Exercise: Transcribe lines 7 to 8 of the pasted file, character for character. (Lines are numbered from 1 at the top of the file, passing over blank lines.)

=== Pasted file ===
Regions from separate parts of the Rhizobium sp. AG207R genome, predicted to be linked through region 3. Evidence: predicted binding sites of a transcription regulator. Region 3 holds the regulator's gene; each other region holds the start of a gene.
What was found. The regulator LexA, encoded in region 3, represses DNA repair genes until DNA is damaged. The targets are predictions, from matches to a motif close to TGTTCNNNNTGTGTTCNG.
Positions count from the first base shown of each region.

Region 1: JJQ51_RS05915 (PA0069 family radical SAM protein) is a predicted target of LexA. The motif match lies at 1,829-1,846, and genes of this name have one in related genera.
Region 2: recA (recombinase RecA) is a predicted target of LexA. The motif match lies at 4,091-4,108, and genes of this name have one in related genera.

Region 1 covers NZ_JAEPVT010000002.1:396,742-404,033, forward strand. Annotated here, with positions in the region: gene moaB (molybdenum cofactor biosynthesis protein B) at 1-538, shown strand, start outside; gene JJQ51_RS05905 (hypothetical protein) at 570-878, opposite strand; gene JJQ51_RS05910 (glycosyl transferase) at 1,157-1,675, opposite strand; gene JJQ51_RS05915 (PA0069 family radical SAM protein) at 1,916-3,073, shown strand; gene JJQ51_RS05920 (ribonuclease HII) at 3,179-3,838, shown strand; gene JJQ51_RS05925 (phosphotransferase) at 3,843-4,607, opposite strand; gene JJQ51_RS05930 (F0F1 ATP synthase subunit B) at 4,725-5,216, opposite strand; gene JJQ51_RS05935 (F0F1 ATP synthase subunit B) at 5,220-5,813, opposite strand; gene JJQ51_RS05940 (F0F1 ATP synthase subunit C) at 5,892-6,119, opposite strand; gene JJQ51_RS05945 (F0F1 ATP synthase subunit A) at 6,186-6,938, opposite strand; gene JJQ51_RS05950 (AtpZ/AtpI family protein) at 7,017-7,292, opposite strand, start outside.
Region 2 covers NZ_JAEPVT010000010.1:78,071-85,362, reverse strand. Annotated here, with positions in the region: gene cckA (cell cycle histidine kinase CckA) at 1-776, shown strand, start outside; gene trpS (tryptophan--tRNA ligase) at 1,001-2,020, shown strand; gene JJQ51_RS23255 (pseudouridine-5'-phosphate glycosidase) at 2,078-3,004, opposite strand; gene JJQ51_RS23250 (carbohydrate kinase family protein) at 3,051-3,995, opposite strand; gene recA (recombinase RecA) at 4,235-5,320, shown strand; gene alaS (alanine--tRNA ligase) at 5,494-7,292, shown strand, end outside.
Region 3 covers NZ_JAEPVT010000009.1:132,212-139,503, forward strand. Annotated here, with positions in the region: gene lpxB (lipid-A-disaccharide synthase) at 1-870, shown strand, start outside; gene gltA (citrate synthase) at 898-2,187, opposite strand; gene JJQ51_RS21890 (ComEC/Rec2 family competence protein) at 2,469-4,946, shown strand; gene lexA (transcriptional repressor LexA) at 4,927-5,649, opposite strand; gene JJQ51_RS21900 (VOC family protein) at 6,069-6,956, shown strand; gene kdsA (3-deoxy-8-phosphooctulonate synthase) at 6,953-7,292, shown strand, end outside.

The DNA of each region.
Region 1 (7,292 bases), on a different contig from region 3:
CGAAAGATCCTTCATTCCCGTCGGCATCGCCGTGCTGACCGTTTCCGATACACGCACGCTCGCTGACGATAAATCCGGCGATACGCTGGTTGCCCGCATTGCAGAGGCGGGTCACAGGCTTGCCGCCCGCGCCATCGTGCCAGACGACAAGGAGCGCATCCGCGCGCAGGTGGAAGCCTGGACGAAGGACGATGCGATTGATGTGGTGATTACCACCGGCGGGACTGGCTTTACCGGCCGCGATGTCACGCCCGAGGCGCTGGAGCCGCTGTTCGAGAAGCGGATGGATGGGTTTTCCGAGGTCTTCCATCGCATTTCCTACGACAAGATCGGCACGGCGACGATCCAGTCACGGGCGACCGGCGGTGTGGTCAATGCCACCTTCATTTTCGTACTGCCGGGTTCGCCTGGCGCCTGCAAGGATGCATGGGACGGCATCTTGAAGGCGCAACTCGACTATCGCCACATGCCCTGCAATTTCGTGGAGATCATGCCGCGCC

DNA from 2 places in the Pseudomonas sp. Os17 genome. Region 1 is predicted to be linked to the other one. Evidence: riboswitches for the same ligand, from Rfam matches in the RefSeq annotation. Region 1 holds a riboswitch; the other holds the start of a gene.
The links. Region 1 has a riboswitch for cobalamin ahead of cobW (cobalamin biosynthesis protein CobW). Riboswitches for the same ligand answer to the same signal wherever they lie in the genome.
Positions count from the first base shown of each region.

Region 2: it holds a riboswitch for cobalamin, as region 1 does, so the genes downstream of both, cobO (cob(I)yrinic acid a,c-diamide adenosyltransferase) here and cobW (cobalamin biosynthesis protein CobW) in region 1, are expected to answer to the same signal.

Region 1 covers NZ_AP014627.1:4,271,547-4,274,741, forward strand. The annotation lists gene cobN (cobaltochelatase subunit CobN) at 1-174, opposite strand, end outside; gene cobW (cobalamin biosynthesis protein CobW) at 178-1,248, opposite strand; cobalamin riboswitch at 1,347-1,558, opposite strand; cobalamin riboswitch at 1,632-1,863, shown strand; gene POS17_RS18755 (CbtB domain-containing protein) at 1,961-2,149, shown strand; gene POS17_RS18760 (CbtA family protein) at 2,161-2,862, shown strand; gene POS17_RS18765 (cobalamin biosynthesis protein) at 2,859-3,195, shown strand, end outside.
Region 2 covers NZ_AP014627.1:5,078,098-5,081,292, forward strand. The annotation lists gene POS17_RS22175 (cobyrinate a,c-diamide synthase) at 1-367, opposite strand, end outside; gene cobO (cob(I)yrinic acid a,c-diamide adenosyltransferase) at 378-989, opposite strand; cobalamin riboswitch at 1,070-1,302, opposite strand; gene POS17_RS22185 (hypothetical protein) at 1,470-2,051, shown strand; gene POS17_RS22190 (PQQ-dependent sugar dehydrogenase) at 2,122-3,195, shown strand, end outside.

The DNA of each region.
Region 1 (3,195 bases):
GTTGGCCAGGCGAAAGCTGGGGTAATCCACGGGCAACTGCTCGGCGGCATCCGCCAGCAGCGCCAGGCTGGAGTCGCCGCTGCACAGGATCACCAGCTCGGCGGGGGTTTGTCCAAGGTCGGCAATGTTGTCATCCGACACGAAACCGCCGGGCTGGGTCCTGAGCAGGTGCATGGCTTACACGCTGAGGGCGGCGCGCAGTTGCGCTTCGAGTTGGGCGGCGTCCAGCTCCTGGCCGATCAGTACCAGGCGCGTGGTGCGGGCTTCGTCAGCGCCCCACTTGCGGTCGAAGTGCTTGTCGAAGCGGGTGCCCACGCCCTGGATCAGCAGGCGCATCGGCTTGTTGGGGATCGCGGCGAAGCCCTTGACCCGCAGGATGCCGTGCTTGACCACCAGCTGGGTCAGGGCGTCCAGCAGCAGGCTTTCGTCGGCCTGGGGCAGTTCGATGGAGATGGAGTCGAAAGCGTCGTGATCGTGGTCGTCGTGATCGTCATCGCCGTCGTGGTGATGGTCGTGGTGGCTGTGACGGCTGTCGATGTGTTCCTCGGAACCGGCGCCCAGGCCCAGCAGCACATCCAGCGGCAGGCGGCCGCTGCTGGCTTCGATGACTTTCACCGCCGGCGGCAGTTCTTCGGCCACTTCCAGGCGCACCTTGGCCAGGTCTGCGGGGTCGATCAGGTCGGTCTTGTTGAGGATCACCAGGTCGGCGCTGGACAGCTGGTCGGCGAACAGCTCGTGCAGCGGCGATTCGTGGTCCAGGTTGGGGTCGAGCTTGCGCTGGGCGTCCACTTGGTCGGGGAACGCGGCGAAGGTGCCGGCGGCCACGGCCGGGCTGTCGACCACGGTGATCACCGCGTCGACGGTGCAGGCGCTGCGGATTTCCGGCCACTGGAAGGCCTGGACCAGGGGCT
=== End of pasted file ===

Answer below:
Region 2 covers NZ_JAEPVT010000010.1:78,071-85,362, reverse strand. Annotated here, with positions in the region: gene cckA (cell cycle histidine kinase CckA) at 1-776, shown strand, start outside; gene trpS (tryptophan--tRNA ligase) at 1,001-2,020, shown strand; gene JJQ51_RS23255 (pseudouridine-5'-phosphate glycosidase) at 2,078-3,004, opposite strand; gene JJQ51_RS23250 (carbohydrate kinase family protein) at 3,051-3,995, opposite strand; gene recA (recombinase RecA) at 4,235-5,320, shown strand; gene alaS (alanine--tRNA ligase) at 5,494-7,292, shown strand, end outside.
Region 3 covers NZ_JAEPVT010000009.1:132,212-139,503, forward strand. Annotated here, with positions in the region: gene lpxB (lipid-A-disaccharide synthase) at 1-870, shown strand, start outside; gene gltA (citrate synthase) at 898-2,187, opposite strand; gene JJQ51_RS21890 (ComEC/Rec2 family competence protein) at 2,469-4,946, shown strand; gene lexA (transcriptional repressor LexA) at 4,927-5,649, opposite strand; gene JJQ51_RS21900 (VOC family protein) at 6,069-6,956, shown strand; gene kdsA (3-deoxy-8-phosphooctulonate synthase) at 6,953-7,292, shown strand, end outside.